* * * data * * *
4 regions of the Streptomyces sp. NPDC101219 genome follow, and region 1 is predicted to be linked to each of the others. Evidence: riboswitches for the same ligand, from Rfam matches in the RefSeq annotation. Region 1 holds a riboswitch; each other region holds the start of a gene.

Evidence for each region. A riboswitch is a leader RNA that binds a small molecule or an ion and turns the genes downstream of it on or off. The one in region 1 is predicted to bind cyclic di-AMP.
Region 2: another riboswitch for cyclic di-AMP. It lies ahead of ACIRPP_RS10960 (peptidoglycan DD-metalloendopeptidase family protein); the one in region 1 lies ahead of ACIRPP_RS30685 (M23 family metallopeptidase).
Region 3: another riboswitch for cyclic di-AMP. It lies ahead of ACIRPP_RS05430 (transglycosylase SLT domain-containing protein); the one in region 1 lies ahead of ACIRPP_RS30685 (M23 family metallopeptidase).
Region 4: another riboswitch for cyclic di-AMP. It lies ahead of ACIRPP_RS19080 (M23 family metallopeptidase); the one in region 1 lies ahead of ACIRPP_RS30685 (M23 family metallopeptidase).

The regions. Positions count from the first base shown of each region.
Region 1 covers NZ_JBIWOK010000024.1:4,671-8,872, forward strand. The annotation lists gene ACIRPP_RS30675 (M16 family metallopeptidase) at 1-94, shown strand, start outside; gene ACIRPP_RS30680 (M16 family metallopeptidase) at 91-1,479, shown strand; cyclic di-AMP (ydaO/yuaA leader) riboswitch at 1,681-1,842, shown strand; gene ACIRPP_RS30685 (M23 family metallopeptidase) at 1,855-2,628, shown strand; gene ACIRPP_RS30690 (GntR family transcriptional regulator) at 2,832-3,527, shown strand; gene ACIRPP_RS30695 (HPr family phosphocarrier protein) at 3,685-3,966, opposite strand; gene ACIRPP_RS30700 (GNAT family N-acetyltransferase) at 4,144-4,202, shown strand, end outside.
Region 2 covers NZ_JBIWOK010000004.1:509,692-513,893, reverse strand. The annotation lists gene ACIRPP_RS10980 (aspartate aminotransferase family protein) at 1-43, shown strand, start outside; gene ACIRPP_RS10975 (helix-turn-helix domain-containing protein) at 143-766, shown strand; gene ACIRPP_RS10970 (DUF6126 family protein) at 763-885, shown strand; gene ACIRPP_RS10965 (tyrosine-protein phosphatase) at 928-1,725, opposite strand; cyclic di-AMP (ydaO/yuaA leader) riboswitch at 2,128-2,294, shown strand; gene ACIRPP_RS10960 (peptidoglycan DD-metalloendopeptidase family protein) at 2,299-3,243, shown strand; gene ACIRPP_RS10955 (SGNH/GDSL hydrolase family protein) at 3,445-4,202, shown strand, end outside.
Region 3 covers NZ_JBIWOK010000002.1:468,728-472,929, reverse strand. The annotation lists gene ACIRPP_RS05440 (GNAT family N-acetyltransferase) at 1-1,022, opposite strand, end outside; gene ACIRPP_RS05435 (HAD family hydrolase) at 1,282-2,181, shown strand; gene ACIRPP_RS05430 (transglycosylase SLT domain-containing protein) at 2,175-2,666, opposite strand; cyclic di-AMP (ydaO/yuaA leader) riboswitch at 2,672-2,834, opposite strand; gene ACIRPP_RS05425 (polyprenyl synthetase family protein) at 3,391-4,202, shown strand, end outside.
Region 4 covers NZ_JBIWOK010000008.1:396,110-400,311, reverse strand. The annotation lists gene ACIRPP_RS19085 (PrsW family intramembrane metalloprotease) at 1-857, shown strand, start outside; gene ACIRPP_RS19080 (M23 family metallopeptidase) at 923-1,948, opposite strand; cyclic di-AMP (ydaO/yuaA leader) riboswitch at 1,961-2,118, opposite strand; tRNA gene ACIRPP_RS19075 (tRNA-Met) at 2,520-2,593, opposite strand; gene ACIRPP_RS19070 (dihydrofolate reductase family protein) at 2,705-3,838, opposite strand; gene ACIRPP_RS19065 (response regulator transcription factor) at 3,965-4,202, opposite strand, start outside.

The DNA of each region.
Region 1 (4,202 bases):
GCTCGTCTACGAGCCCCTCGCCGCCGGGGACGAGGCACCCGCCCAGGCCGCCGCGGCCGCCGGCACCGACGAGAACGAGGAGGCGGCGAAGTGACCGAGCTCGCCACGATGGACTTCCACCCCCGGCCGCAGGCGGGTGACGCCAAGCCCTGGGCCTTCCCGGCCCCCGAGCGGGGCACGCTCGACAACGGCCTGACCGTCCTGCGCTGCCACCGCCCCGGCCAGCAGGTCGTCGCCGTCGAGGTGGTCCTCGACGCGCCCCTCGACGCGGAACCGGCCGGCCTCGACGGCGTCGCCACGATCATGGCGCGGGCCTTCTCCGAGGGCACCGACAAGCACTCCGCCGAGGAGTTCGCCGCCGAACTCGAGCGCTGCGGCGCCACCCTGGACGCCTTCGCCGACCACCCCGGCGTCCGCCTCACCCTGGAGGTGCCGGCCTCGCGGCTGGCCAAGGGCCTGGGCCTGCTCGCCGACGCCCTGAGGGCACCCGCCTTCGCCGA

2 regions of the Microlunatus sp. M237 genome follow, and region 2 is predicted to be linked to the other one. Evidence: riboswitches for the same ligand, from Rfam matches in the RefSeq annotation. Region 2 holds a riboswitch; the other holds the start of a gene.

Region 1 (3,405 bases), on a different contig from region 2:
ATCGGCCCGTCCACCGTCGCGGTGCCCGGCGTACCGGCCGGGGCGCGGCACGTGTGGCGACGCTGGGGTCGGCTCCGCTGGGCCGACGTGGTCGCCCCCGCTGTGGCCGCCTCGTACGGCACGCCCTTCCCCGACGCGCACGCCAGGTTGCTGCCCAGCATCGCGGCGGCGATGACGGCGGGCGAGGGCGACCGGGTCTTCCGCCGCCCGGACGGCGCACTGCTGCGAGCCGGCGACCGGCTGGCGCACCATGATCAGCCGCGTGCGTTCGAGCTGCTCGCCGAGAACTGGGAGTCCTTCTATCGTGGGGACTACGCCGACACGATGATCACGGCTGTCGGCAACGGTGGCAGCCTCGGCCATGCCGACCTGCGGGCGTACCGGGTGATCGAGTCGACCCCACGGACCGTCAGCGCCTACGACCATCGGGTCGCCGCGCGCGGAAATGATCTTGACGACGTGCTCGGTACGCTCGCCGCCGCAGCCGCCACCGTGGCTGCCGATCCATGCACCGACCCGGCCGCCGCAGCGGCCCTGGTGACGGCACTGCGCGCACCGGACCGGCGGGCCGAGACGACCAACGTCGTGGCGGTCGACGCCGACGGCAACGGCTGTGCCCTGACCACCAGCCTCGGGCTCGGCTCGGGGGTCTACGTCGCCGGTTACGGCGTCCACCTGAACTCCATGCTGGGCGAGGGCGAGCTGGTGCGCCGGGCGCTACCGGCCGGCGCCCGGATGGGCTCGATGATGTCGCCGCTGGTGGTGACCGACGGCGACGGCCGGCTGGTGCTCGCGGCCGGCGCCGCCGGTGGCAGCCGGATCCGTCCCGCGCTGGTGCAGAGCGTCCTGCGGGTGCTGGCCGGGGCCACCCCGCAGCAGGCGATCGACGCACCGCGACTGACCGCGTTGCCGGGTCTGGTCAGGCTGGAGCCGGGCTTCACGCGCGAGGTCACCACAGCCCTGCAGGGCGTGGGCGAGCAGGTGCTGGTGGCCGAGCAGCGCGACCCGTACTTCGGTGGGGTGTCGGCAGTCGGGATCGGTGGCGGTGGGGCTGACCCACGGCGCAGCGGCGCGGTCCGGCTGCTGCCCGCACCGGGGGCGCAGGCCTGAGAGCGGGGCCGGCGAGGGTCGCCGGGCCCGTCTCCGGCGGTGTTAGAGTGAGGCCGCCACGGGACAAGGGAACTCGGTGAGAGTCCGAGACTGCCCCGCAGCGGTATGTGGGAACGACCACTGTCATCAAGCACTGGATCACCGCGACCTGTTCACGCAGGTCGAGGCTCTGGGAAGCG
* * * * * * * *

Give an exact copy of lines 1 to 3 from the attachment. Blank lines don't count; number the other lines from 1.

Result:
4 regions of the Streptomyces sp. NPDC101219 genome follow, and region 1 is predicted to be linked to each of the others. Evidence: riboswitches for the same ligand, from Rfam matches in the RefSeq annotation. Region 1 holds a riboswitch; each other region holds the start of a gene.

Evidence for each region. A riboswitch is a leader RNA that binds a small molecule or an ion and turns the genes downstream of it on or off. The one in region 1 is predicted to bind cyclic di-AMP.
Region 2: another riboswitch for cyclic di-AMP. It lies ahead of ACIRPP_RS10960 (peptidoglycan DD-metalloendopeptidase family protein); the one in region 1 lies ahead of ACIRPP_RS30685 (M23 family metallopeptidase).